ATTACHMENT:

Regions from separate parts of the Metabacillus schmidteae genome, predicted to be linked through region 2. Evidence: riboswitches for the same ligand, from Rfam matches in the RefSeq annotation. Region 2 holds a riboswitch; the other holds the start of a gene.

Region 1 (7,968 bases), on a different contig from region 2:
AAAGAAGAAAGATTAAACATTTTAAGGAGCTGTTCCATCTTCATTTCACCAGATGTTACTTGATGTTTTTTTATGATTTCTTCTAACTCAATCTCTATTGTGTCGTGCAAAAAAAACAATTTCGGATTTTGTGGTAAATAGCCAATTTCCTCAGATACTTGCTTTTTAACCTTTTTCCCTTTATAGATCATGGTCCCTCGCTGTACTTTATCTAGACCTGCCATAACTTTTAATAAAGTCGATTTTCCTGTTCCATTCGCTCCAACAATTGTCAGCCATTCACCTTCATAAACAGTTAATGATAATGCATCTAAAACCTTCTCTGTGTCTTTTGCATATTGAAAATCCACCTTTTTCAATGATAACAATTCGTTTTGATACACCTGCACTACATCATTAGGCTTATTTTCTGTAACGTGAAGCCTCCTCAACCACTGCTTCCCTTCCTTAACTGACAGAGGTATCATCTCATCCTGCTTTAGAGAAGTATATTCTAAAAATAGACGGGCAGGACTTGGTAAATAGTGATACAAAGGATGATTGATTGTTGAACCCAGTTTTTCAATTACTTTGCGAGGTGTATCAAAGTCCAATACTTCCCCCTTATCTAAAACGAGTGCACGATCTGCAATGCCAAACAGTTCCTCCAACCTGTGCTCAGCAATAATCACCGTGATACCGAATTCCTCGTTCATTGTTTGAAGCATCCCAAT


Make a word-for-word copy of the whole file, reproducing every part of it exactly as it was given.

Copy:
Regions from separate parts of the Metabacillus schmidteae genome, predicted to be linked through region 2. Evidence: riboswitches for the same ligand, from Rfam matches in the RefSeq annotation. Region 2 holds a riboswitch; the other holds the start of a gene.

Region 1 (7,968 bases), on a different contig from region 2:
AAAGAAGAAAGATTAAACATTTTAAGGAGCTGTTCCATCTTCATTTCACCAGATGTTACTTGATGTTTTTTTATGATTTCTTCTAACTCAATCTCTATTGTGTCGTGCAAAAAAAACAATTTCGGATTTTGTGGTAAATAGCCAATTTCCTCAGATACTTGCTTTTTAACCTTTTTCCCTTTATAGATCATGGTCCCTCGCTGTACTTTATCTAGACCTGCCATAACTTTTAATAAAGTCGATTTTCCTGTTCCATTCGCTCCAACAATTGTCAGCCATTCACCTTCATAAACAGTTAATGATAATGCATCTAAAACCTTCTCTGTGTCTTTTGCATATTGAAAATCCACCTTTTTCAATGATAACAATTCGTTTTGATACACCTGCACTACATCATTAGGCTTATTTTCTGTAACGTGAAGCCTCCTCAACCACTGCTTCCCTTCCTTAACTGACAGAGGTATCATCTCATCCTGCTTTAGAGAAGTATATTCTAAAAATAGACGGGCAGGACTTGGTAAATAGTGATACAAAGGATGATTGATTGTTGAACCCAGTTTTTCAATTACTTTGCGAGGTGTATCAAAGTCCAATACTTCCCCCTTATCTAAAACGAGTGCACGATCTGCAATGCCAAACAGTTCCTCCAACCTGTGCTCAGCAATAATCACCGTGATACCGAATTCCTCGTTCATTGTTTGAAGCATCCCAAT